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A. O. Smith Corporation's (NYSE:AOS) Stock Has Been Sliding But Fundamentals Look Strong: Is The Market Wrong?

It is hard to get excited after looking at A. O. Smith's (NYSE:AOS) recent performance, when its stock has declined 7.0% over the past month. But if you pay close attention, you might gather that its strong financials could mean that the stock could potentially see an increase in value in the long-term, given how markets usually reward companies with good financial health. In this article, we decided to focus on A. O. Smith's ROE.

Return on Equity or ROE is a test of how effectively a company is growing its value and managing investors’ money. Put another way, it reveals the company's success at turning shareholder investments into profits.

See our latest analysis for A. O. Smith

How To Calculate Return On Equity?

The formula for ROE is:

Return on Equity = Net Profit (from continuing operations) ÷ Shareholders' Equity

So, based on the above formula, the ROE for A. O. Smith is:

29% = US$517m ÷ US$1.8b (Based on the trailing twelve months to June 2022).

The 'return' is the income the business earned over the last year. One way to conceptualize this is that for each $1 of shareholders' capital it has, the company made $0.29 in profit.

What Has ROE Got To Do With Earnings Growth?

So far, we've learned that ROE is a measure of a company's profitability. Depending on how much of these profits the company reinvests or "retains", and how effectively it does so, we are then able to assess a company’s earnings growth potential. Generally speaking, other things being equal, firms with a high return on equity and profit retention, have a higher growth rate than firms that don’t share these attributes.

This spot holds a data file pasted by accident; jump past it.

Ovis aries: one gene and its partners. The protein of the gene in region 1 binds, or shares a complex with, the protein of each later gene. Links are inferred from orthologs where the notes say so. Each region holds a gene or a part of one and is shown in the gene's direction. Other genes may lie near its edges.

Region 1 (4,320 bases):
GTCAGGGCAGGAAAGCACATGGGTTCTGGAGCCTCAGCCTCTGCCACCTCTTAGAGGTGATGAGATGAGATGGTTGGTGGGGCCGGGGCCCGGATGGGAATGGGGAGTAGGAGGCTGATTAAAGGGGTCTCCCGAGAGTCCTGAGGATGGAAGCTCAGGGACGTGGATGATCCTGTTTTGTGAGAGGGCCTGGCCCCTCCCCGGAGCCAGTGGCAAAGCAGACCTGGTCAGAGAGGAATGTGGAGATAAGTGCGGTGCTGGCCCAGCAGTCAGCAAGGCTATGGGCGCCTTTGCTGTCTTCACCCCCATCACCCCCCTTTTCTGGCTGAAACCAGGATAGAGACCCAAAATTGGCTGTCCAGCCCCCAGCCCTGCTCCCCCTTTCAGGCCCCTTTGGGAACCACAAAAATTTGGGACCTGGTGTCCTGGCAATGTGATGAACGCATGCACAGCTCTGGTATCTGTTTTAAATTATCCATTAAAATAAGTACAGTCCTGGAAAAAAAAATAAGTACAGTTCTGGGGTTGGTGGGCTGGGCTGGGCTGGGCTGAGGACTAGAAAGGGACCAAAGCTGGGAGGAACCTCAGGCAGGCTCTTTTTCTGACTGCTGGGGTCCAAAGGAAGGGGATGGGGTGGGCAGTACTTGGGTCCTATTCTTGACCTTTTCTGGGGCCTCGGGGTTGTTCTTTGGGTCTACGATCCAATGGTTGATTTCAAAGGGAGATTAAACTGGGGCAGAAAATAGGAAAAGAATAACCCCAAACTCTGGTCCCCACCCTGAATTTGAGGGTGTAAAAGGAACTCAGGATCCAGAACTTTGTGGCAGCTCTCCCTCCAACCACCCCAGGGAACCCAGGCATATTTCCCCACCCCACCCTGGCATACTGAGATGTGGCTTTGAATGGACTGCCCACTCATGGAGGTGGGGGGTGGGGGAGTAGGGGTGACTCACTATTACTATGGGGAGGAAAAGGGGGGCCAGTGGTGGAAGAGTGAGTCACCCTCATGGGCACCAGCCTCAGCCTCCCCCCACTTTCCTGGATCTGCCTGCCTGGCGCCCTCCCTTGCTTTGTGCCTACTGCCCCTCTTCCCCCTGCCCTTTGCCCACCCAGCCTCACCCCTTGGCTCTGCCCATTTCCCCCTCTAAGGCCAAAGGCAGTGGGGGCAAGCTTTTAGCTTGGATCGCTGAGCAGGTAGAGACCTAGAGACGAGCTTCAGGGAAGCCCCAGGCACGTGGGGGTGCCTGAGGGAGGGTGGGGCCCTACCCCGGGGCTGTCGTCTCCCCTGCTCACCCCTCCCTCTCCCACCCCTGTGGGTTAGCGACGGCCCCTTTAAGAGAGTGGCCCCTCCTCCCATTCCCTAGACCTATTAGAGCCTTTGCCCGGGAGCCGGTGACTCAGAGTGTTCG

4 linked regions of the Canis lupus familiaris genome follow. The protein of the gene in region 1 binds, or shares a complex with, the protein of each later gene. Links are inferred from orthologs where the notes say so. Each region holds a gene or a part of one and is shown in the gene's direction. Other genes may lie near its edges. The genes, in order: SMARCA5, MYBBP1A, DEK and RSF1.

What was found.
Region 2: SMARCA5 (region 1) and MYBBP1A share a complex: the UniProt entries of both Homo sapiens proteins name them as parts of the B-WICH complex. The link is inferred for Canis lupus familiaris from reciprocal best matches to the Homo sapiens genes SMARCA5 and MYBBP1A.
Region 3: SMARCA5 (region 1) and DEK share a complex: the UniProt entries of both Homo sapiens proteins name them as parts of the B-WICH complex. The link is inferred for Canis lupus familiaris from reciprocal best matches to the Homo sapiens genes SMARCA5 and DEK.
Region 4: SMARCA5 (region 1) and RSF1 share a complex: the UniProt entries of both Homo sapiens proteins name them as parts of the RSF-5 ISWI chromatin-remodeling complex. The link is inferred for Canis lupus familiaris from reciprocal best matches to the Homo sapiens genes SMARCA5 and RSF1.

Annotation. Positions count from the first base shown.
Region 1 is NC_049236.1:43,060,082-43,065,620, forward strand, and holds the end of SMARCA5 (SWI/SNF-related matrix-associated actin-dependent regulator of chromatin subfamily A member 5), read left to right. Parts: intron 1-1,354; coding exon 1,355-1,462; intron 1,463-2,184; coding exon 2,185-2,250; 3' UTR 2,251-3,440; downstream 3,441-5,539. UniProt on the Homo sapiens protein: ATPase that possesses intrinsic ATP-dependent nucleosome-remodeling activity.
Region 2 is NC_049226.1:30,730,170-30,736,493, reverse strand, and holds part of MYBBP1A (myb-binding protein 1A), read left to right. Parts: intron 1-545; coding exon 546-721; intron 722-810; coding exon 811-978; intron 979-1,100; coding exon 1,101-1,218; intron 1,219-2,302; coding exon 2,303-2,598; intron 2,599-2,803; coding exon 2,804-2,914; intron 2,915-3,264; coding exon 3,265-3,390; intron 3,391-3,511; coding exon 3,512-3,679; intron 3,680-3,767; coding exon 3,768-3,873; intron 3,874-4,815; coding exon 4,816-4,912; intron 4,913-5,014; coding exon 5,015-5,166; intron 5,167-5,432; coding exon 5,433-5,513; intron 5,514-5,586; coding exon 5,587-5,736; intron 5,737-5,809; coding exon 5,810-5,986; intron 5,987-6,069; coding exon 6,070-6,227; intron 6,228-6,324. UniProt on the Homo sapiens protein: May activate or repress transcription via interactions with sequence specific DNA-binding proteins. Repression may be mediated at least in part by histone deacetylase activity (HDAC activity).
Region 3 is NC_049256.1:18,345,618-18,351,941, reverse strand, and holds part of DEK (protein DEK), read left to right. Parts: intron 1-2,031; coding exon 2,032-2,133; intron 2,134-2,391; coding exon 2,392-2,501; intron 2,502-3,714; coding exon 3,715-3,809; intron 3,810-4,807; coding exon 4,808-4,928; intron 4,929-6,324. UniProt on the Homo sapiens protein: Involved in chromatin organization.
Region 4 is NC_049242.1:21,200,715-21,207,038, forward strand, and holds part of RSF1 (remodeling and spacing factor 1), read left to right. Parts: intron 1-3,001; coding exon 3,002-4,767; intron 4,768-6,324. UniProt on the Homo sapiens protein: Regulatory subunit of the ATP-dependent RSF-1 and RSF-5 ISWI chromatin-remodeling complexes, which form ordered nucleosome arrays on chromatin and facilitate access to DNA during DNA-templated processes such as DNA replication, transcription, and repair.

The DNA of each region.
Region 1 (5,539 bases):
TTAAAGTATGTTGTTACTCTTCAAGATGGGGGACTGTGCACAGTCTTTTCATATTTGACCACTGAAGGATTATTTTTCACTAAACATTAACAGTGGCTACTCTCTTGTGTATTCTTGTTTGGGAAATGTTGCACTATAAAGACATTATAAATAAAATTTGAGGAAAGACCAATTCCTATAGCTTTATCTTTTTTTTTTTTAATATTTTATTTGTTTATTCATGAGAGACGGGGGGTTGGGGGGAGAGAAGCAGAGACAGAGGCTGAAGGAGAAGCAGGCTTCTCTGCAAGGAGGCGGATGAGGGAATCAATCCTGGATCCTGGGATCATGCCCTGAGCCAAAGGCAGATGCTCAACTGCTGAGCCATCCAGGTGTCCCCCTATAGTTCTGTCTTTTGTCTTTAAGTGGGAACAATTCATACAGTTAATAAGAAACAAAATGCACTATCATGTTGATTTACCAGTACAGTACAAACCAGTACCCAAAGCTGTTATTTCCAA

A. O. Smith's Earnings Growth And 29% ROE

First thing first, we like that A. O. Smith has an impressive ROE. Additionally, the company's ROE is higher compared to the industry average of 24% which is quite remarkable. Probably as a result of this, A. O. Smith was able to see a decent net income growth of 7.5% over the last five years.

As a next step, we compared A. O. Smith's net income growth with the industry and were disappointed to see that the company's growth is lower than the industry average growth of 13% in the same period.

past-earnings-growth
past-earnings-growth

The basis for attaching value to a company is, to a great extent, tied to its earnings growth. What investors need to determine next is if the expected earnings growth, or the lack of it, is already built into the share price. By doing so, they will have an idea if the stock is headed into clear blue waters or if swampy waters await. Is AOS fairly valued? This infographic on the company's intrinsic value has everything you need to know.

Is A. O. Smith Efficiently Re-investing Its Profits?

A. O. Smith has a healthy combination of a moderate three-year median payout ratio of 37% (or a retention ratio of 63%) and a respectable amount of growth in earnings as we saw above, meaning that the company has been making efficient use of its profits.

Besides, A. O. Smith has been paying dividends for at least ten years or more. This shows that the company is committed to sharing profits with its shareholders. Upon studying the latest analysts' consensus data, we found that the company is expected to keep paying out approximately 31% of its profits over the next three years. As a result, A. O. Smith's ROE is not expected to change by much either, which we inferred from the analyst estimate of 28% for future ROE.

Summary

Overall, we are quite pleased with A. O. Smith's performance. Specifically, we like that the company is reinvesting a huge chunk of its profits at a high rate of return. This of course has caused the company to see a good amount of growth in its earnings. With that said, the latest industry analyst forecasts reveal that the company's earnings growth is expected to slow down. To know more about the company's future earnings growth forecasts take a look at this free report on analyst forecasts for the company to find out more.

Have feedback on this article? Concerned about the content? Get in touch with us directly. Alternatively, email editorial-team (at) simplywallst.com.

This article by Simply Wall St is general in nature. We provide commentary based on historical data and analyst forecasts only using an unbiased methodology and our articles are not intended to be financial advice. It does not constitute a recommendation to buy or sell any stock, and does not take account of your objectives, or your financial situation. We aim to bring you long-term focused analysis driven by fundamental data. Note that our analysis may not factor in the latest price-sensitive company announcements or qualitative material. Simply Wall St has no position in any stocks mentioned.

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